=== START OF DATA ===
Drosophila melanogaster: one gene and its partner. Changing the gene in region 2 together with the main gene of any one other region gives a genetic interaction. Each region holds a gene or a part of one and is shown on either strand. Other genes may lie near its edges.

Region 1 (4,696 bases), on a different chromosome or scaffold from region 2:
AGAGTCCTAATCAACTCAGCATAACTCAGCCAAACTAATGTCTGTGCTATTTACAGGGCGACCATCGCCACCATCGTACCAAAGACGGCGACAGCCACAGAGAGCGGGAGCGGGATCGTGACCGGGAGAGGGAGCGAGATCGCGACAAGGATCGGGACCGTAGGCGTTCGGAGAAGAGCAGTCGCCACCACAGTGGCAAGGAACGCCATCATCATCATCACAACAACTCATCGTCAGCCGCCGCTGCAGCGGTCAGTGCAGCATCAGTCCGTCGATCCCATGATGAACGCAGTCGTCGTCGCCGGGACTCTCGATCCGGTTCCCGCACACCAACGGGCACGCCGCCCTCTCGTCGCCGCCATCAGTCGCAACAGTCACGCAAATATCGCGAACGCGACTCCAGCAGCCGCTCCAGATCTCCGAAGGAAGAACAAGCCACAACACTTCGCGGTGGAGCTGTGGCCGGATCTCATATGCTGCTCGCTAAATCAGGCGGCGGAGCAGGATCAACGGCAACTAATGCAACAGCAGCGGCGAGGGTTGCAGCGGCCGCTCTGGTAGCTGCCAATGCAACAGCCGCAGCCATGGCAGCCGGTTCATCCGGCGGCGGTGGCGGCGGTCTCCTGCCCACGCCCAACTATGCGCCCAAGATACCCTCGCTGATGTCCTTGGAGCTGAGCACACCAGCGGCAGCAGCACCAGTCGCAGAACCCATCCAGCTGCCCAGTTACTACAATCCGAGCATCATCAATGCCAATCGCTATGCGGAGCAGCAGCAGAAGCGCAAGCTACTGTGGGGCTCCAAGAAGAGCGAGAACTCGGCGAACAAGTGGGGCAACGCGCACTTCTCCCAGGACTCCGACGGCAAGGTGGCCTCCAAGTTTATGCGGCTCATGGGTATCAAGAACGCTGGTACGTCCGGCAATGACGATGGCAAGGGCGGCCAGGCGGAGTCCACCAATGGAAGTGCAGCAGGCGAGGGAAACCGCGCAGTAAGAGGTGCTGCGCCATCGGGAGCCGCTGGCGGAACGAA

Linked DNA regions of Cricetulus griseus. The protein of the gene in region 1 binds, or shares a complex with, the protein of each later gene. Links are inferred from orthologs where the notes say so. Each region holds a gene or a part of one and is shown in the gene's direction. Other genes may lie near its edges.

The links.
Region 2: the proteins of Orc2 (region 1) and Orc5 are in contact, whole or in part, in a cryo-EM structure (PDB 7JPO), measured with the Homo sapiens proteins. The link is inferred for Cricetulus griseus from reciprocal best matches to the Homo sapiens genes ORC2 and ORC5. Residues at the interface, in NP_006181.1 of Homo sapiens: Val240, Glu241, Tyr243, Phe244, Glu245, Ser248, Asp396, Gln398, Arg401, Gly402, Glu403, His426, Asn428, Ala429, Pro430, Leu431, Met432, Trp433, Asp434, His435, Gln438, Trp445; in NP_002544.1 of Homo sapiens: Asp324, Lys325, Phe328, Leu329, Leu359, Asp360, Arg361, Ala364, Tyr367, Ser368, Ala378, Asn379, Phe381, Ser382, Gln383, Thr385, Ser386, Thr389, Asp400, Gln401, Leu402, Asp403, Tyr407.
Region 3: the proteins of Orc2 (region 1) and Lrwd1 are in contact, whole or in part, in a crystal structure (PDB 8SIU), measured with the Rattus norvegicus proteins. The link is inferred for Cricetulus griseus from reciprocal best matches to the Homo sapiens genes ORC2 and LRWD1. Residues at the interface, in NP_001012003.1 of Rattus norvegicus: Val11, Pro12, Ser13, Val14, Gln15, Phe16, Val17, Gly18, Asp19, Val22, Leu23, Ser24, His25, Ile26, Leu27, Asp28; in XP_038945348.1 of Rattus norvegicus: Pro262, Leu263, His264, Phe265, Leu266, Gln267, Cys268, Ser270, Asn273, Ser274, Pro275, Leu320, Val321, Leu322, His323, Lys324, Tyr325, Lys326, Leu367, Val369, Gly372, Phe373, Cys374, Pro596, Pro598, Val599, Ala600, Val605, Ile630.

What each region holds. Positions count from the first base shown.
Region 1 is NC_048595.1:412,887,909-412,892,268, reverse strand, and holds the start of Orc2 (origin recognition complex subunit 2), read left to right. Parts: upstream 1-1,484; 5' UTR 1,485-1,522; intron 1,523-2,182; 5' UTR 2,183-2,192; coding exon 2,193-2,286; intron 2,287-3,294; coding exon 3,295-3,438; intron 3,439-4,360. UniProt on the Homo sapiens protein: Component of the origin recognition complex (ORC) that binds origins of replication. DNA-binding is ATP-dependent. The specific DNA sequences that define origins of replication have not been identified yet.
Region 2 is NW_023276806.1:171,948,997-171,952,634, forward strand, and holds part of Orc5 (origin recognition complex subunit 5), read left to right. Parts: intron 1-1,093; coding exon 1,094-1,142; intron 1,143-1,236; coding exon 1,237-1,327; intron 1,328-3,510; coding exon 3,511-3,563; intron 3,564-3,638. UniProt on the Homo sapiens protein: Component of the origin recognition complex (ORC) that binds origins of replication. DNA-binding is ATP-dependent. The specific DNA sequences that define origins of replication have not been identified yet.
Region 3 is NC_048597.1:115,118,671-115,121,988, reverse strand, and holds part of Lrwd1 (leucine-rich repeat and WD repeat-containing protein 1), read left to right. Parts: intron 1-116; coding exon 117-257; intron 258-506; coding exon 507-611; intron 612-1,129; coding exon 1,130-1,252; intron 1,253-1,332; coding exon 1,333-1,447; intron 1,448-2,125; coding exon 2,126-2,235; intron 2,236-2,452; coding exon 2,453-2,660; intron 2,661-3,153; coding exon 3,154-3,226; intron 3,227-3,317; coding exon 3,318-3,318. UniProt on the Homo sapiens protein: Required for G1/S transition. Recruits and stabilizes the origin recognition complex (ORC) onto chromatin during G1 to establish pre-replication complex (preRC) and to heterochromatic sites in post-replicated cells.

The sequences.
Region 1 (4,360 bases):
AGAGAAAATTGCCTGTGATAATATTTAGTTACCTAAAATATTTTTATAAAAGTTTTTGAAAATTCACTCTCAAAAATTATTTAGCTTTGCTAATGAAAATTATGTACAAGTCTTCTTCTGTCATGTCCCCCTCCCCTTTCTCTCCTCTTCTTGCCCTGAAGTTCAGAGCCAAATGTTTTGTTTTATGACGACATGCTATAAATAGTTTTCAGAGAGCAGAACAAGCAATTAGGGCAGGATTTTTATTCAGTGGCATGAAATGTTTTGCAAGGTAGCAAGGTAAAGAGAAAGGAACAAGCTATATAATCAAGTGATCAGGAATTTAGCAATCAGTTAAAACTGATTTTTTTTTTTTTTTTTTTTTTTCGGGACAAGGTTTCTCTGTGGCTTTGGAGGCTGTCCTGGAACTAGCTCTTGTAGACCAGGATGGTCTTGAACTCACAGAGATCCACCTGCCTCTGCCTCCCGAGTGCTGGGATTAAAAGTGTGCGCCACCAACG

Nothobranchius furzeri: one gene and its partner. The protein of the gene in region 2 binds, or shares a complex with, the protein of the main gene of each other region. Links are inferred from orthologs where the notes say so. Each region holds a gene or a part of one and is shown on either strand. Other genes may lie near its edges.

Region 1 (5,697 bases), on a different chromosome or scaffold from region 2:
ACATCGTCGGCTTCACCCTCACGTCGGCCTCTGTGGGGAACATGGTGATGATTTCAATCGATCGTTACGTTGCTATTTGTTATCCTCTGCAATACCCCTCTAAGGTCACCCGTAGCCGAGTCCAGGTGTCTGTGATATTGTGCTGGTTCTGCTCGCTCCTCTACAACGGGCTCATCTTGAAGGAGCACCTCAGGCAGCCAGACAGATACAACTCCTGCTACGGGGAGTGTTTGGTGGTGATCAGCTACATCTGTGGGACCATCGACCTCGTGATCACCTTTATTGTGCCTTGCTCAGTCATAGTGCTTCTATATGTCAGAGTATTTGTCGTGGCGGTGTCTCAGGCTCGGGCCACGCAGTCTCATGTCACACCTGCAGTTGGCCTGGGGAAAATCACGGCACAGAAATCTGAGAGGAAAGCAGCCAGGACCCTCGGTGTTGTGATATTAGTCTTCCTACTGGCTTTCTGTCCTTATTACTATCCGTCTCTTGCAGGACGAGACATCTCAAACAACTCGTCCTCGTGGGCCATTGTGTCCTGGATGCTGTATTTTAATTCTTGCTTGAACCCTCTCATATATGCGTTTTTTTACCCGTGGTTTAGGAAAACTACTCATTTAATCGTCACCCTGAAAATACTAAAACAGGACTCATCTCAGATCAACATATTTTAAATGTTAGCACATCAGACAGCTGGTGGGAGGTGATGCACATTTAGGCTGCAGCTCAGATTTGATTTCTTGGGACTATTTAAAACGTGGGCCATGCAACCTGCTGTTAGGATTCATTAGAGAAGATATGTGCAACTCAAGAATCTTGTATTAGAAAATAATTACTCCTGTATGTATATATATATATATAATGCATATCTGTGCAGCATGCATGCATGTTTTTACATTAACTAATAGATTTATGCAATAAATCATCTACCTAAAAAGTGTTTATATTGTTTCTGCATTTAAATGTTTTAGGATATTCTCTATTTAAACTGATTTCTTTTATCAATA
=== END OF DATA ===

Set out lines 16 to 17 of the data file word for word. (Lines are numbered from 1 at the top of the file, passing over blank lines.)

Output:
Region 1 (5,697 bases), on a different chromosome or scaffold from region 2:
ACATCGTCGGCTTCACCCTCACGTCGGCCTCTGTGGGGAACATGGTGATGATTTCAATCGATCGTTACGTTGCTATTTGTTATCCTCTGCAATACCCCTCTAAGGTCACCCGTAGCCGAGTCCAGGTGTCTGTGATATTGTGCTGGTTCTGCTCGCTCCTCTACAACGGGCTCATCTTGAAGGAGCACCTCAGGCAGCCAGACAGATACAACTCCTGCTACGGGGAGTGTTTGGTGGTGATCAGCTACATCTGTGGGACCATCGACCTCGTGATCACCTTTATTGTGCCTTGCTCAGTCATAGTGCTTCTATATGTCAGAGTATTTGTCGTGGCGGTGTCTCAGGCTCGGGCCACGCAGTCTCATGTCACACCTGCAGTTGGCCTGGGGAAAATCACGGCACAGAAATCTGAGAGGAAAGCAGCCAGGACCCTCGGTGTTGTGATATTAGTCTTCCTACTGGCTTTCTGTCCTTATTACTATCCGTCTCTTGCAGGACGAGACATCTCAAACAACTCGTCCTCGTGGGCCATTGTGTCCTGGATGCTGTATTTTAATTCTTGCTTGAACCCTCTCATATATGCGTTTTTTTACCCGTGGTTTAGGAAAACTACTCATTTAATCGTCACCCTGAAAATACTAAAACAGGACTCATCTCAGATCAACATATTTTAAATGTTAGCACATCAGACAGCTGGTGGGAGGTGATGCACATTTAGGCTGCAGCTCAGATTTGATTTCTTGGGACTATTTAAAACGTGGGCCATGCAACCTGCTGTTAGGATTCATTAGAGAAGATATGTGCAACTCAAGAATCTTGTATTAGAAAATAATTACTCCTGTATGTATATATATATATATAATGCATATCTGTGCAGCATGCATGCATGTTTTTACATTAACTAATAGATTTATGCAATAAATCATCTACCTAAAAAGTGTTTATATTGTTTCTGCATTTAAATGTTTTAGGATATTCTCTATTTAAACTGATTTCTTTTATCAATA